Dyslexia and Open University

Topics: Dyslexia, Orthography, Writing Pages: 72 (19760 words) Published: June 20, 2013
Dyslexia Toolkit
A resource for students and their tutors

Vicki Goodwin and Bonita Thomson

This publication has been written by Vicki Goodwin and Bonita Thomson and produced by the Student Services Communications Team on behalf of the Open University Centre for Educational Guidance and Student Support. It updates and builds on the earlier publication Adult Students and Dyslexia (1995).

The Open University Walton Hall Milton Keynes MK7 6AA First published 2001. Second edition 2004. Third edition 2006. Copyright © 2006 The Open University All rights reserved. No part of this publication may be reproduced, stored in a retrieval system, transmitted or utilized in any form or by any means, electronic, mechanical, photocopying, recording or otherwise, without written permission from the publisher or a licence from the Copyright Licensing Agency Ltd. Details of such licences (for reprographic reproduction may be obtained from the Copyright Licensing Agency Ltd of 90 Tottenham Court Road, London W1P 0LP. Edited, designed and typeset by The Open University. Printed in the United Kingdom by Hobbs the Printer Limited, Brunel Road, Totton, Hampshire SO40 3WX ISBN N978 0 7492 1260 5 2

Contents

Section 1 What is dyslexia? Defining dyslexia Effects of dyslexia Recognizing dyslexia Studying with dyslexia What are the challenges? Reading Time for study Choosing courses Learning styles 6

Section 2 Mainly for students

11

Section 3 Mainly for students

Study strategies 21 Finding your own approach Getting organized Strategies to help with general study skills Strategies to help with particular subjects Revision and exams 42 Thinking about revision and exams How do you memorize? Paving the way for revision Revision activities throughout the course Planning revision sessions The examination How technology can help Help with reading Help with writing Help with taking notes Help with individual words Help with organizing ideas The internet Using assistive technology in exams How you can support your students Which of your students are dyslexic? Working with different learners Strategies for tutors Resources Books Organizations Websites Open University resources Disabled Students’ Allowances Proofreading checklist Activities Activity 3 Your preferred learning style Activity 4 Right brain – left brain 54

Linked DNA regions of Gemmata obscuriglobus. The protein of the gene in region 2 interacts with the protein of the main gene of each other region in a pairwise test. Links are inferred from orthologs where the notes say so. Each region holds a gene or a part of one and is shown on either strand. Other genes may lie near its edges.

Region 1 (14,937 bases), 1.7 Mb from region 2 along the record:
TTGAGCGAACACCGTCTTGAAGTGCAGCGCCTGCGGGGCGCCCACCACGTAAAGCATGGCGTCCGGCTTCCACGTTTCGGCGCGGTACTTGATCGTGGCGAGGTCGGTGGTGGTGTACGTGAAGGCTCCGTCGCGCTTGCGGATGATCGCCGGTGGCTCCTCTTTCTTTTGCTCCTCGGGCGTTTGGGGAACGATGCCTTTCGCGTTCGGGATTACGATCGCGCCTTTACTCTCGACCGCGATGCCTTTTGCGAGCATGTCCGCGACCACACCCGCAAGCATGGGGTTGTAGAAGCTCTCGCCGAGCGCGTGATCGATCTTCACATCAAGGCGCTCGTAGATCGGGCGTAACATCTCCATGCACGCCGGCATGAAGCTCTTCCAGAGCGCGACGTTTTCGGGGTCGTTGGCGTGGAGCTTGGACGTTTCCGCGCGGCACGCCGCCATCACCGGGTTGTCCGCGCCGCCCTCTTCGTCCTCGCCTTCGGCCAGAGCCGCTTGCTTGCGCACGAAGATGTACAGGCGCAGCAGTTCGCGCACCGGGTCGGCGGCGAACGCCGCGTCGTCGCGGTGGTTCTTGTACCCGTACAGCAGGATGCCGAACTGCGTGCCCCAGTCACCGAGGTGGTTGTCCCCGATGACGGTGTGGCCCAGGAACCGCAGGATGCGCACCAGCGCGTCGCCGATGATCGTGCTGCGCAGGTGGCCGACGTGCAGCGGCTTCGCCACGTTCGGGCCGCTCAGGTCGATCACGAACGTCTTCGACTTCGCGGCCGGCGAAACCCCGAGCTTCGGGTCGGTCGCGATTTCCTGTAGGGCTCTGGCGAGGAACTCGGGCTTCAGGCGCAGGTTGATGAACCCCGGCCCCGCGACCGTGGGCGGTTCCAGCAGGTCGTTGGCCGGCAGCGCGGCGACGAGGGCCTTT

Section 4 Mainly for students

Section 5 Mainly for students

Section 6 Mainly for tutors

61

Section 7

68

Appendix 1 Appendix 2

74 76

3

Preface
This book is for anyone who has an interest in dyslexia. It is likely to be particularly useful to students and tutors. It was written by members of The Open University and reflects the experience of OU students, but we hope that other students and tutors will find its suggestions helpful too. Activities and ideas to try out are spread through the book, except Activities 3 and 4, which take a lot of space and so for convenience have been placed in an appendix at the end.

Acknowledgements
The two definitions of dyslexia in section 1.1 come, respectively, from R. Reason et al. Dyslexia, Literacy and Psychological Assessment (draft report of a British Psychological Society working party, 1999) and Miles 1993. The distinction between ‘composition’ and ‘transcription’ adopted in section 3.3.5 was made by Frank Smith in Writing and the Writer (1982, Heinemann). We wish to thank members of the Open University’s Dyslexia Working Group and Antonia Weston BSc (Open) for critical reading of the draft and for their constructive comments. Illustrations by Rupert Rand.

4

How to use this book
If you’ve come to this book because you are a student, you’ve probably got a great deal of other reading to do as well. Don’t feel you need to read straight through the book from start to finish. You can get plenty out of it by dipping into whichever sections are appropriate to your immediate concerns. The contents list should help you to do this. If you are a...
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